People call me “the tire guy” and they sometimes come to me for help to pick the right set of tires. I can mention a few good choices and call it a day, but it isn’t that simple.
Two people with the same type of car might have different preferences for tires. There are multiple types of tires, so both sides can be satisfied.
People end up in this situation because they don’t know which option is best. We all want the best-performing tire with no compromises in terms of refinement, but no one has invented a magic stick so far, so we’re out of luck.
The two types of tires that cover these features are touring and performance tires. There isn’t a massive confusion about which is which, but people are hesitant to decide which is a better option.
If you’re one of those people, then this guide should help you make the right choice. I’ll explain what each type is capable of and outline which conditions and car types would benefit the most of them.
What's In This Guide?
Touring vs Performance Tires
Touring tires are designed for better refinement and longevity, so they should be paired with luxury sedans or hatchbacks. Performance tires make a bit of sacrifice in terms of refinement and longevity, but offer better performance, meaning that sports cars would benefit a lot from them. As simple as this sounds, there are some exceptions.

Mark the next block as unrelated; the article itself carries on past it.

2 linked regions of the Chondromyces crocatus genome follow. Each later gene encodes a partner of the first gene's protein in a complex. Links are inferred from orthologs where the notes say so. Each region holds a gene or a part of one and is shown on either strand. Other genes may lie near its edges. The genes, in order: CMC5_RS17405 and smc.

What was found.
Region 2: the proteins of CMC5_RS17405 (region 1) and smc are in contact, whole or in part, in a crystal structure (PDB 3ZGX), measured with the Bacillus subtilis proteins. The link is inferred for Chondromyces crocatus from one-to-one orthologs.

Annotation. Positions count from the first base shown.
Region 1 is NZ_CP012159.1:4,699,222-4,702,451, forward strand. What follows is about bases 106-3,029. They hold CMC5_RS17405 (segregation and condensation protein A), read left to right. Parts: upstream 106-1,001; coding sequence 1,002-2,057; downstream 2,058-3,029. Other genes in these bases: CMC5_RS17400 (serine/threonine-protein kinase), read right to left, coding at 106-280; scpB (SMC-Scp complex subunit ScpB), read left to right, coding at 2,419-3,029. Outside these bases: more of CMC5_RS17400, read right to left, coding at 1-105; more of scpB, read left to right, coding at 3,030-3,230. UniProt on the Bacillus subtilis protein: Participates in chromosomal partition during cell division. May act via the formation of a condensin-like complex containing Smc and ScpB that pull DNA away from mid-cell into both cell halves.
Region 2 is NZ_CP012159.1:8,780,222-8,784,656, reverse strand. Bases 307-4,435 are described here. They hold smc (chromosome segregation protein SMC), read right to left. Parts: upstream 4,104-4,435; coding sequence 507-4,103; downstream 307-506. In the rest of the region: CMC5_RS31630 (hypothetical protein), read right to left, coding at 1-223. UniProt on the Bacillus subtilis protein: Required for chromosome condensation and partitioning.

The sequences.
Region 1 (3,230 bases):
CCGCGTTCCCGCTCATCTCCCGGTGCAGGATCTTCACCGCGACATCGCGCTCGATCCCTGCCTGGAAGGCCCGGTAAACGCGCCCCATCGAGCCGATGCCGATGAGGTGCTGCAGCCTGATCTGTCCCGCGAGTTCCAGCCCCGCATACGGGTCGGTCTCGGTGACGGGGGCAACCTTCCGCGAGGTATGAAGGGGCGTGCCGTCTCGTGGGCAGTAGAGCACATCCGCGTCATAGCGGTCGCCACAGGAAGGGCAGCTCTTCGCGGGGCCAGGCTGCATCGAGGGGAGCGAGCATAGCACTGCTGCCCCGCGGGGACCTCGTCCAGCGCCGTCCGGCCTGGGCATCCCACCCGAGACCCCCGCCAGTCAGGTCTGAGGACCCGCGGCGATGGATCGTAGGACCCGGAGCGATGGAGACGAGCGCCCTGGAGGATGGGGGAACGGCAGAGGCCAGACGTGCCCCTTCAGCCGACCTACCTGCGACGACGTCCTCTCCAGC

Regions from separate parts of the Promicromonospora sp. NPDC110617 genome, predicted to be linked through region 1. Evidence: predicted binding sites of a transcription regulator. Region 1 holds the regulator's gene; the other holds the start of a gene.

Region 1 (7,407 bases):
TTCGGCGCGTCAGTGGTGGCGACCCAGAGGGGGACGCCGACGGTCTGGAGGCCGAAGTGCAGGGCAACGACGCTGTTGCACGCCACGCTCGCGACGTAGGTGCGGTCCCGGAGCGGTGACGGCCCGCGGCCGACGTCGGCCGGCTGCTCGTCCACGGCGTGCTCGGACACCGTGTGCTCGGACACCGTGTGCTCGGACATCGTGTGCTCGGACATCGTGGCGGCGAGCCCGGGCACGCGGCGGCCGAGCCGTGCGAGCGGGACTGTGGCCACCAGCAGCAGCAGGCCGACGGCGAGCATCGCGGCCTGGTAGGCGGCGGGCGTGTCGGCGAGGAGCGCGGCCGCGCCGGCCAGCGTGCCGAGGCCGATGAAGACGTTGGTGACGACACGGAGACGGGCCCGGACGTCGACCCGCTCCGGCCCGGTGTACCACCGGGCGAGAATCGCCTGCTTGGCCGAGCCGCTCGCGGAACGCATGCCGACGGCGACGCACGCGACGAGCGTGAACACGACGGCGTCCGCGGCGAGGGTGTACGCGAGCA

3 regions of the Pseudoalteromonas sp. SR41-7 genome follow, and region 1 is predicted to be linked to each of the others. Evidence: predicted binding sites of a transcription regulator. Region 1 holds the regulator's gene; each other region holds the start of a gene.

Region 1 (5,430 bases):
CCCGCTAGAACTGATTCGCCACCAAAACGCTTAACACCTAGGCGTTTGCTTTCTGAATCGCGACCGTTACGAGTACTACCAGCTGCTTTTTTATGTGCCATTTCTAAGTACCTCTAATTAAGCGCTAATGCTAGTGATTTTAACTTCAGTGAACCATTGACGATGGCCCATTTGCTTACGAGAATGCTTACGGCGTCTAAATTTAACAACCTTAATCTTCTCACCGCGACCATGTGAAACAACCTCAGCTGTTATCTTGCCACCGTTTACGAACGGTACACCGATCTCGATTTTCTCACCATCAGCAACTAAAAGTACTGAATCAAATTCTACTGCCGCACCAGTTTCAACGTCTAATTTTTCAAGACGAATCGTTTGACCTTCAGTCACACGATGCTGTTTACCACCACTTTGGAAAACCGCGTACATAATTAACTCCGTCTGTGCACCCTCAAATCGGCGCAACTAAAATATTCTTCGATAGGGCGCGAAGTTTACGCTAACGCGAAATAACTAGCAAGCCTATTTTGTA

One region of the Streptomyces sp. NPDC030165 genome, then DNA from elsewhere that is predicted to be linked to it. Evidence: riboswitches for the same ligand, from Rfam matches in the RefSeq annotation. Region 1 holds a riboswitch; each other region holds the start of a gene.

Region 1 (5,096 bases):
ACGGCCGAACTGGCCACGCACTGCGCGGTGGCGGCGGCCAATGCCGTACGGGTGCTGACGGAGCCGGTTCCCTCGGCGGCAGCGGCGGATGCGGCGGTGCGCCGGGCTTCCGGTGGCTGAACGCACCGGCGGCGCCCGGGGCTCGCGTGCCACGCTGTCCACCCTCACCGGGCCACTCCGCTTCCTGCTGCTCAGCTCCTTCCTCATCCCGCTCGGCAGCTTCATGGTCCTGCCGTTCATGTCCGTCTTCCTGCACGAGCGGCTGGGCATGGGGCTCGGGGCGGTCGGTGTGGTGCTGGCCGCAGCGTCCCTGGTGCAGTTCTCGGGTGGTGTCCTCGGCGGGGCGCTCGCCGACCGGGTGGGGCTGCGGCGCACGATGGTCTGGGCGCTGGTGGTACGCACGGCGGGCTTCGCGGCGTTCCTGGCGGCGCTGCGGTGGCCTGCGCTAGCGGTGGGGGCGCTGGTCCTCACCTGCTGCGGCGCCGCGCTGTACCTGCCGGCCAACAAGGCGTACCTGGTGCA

What are Touring Tires?
Starting off with the tires that are a more “popular” option – touring. These are the models most people get as they are designed to be more towards refinement and longevity. The performance is there, but it’s not as good as with other types of tires.
Don’t get me wrong, touring tires are solid performers and deliver more than enough performance. Most people drive their cars from A to B, so they won’t even think that they need more performance than this. The tires are safe, well-refined, and long-lasting.
The best thing about this category is that there are several sub-categories offering different driving experiences. Depending on your preferences, you can go for grand touring tires or standard or highway touring ones.
Grand touring tires are a mix of performance and touring driving, but still leaning more toward touring. They offer better grip and traction and more dynamic handling. It’s not something you’d be taking to a track, but it’s not a poor choice if you want to keep some of the refinement.
For the complete touring experience, you have other sub-categories. On paper, these tires are more towards low noise and high comfort levels and won’t be as “sporty” as the grand touring ones. These are among the longest-lasting tires on the market.
In terms of driving conditions, touring tires come in several flavors – summer, winter, and all-season. With this approach, manufacturers offer a little bit of everything for everyone.
What are Performance Tires?
On the opposite side of the spectrum, we have performance tires designed for sporty driving. Having these kinds of driving characteristics usually means that you’ll be sacrificing refinement.